Favourites across the world of baking, fashion, reality TV and drama come together to raise funds for Dementia UK’s Helpline during the pandemic
A number of famous faces with personal experience of dementia in their family including Prue Leith, Trinny Woodall, Georgia Kousoulo and hairdresser to the stars, Sam McKnight have all given their social media support to Dementia UK’s first-ever Time For a Cuppa Together UK-wide virtual tea party.
Actor Cathy Shipton (who famously played Casualty fan favourite Duffy who had been diagnosed with young onset dementia) also took part in the campaign.
They have recently helped to raise awareness of the vital work of Admiral Nurses who are supporting families during this testing time.
Admiral Nurses provide the specialist dementia support that families need. When things get challenging or difficult, they work alongside families affected by dementia, giving them the compassionate one-to-one support, expert guidance and practical solutions, to help them face dementia with more confidence and less fear.
All the stars got behind the first Time for a Cuppa Together event with lots of ounces of passion and commitment. Cathy Shipton ate a cake live whilst someone was virtually busking alongside her on Instagram for the eggs-tra special occasion, whilst Trinny Woodall and Georgia Kousoulo got involved with their own live tea parties.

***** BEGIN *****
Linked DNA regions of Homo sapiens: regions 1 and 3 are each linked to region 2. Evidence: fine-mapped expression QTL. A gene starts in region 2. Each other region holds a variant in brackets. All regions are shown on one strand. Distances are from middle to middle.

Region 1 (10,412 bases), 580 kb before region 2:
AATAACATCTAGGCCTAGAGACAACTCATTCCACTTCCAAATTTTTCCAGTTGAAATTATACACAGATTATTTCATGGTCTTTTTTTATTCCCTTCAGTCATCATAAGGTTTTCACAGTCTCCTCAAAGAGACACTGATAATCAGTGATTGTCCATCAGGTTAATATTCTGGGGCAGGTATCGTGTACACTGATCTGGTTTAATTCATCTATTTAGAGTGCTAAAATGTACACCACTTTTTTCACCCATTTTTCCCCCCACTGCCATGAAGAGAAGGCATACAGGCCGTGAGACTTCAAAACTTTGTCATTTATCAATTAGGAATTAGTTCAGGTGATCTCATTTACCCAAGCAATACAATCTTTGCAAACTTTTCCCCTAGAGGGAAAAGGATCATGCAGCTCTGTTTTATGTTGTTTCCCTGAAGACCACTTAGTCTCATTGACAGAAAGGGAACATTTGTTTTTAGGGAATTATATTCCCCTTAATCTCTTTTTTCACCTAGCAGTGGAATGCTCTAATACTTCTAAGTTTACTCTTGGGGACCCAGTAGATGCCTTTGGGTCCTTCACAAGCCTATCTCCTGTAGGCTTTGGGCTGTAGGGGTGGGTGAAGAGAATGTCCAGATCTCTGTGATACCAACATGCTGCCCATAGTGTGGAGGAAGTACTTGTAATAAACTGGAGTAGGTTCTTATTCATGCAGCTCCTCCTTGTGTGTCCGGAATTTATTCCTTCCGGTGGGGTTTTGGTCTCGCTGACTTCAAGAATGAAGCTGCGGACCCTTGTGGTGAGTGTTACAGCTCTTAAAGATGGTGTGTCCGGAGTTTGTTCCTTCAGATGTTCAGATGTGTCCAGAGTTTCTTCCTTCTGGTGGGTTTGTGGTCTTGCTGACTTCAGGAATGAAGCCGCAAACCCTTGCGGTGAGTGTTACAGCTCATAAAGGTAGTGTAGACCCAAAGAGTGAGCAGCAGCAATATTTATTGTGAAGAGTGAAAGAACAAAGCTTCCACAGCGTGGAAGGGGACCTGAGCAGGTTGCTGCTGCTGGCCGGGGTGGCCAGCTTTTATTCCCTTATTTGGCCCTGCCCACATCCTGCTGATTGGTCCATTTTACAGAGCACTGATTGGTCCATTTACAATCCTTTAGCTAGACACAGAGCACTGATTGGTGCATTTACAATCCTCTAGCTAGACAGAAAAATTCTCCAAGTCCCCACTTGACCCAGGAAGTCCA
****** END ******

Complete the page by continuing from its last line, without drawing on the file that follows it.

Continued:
Prue Leith commented on the challenges of caring for someone with dementia in one of her posts: “My mum had dementia and the worst years were the first ones when she was pretending she was fine but secretly knew her memory was going.”
Dr Hilda Hayo, Chief Admiral Nurse and CEO at Dementia UK, said: “Families with dementia can feel particularly isolated, now more than ever. When normal support networks have closed down, our Helpline Nurses are imparting invaluable emotional support and practical advice.
“We are so grateful to all the celebri-teas who got involved with Time for a Cuppa Together. Their support will allow more Helpline Nurses to help families through these uncertain times.”
Dementia UK’s Admiral Nurse Dementia Helpline has experienced a surge in calls during the pandemic, with carers and people with dementia reporting that they feel overwhelmed and do not know who to turn to. The Helpline is there for anyone living and supporting someone with dementia.
If you would like to receive additional advice and support, please visit Dementia UK’s online hub around coronavirus here.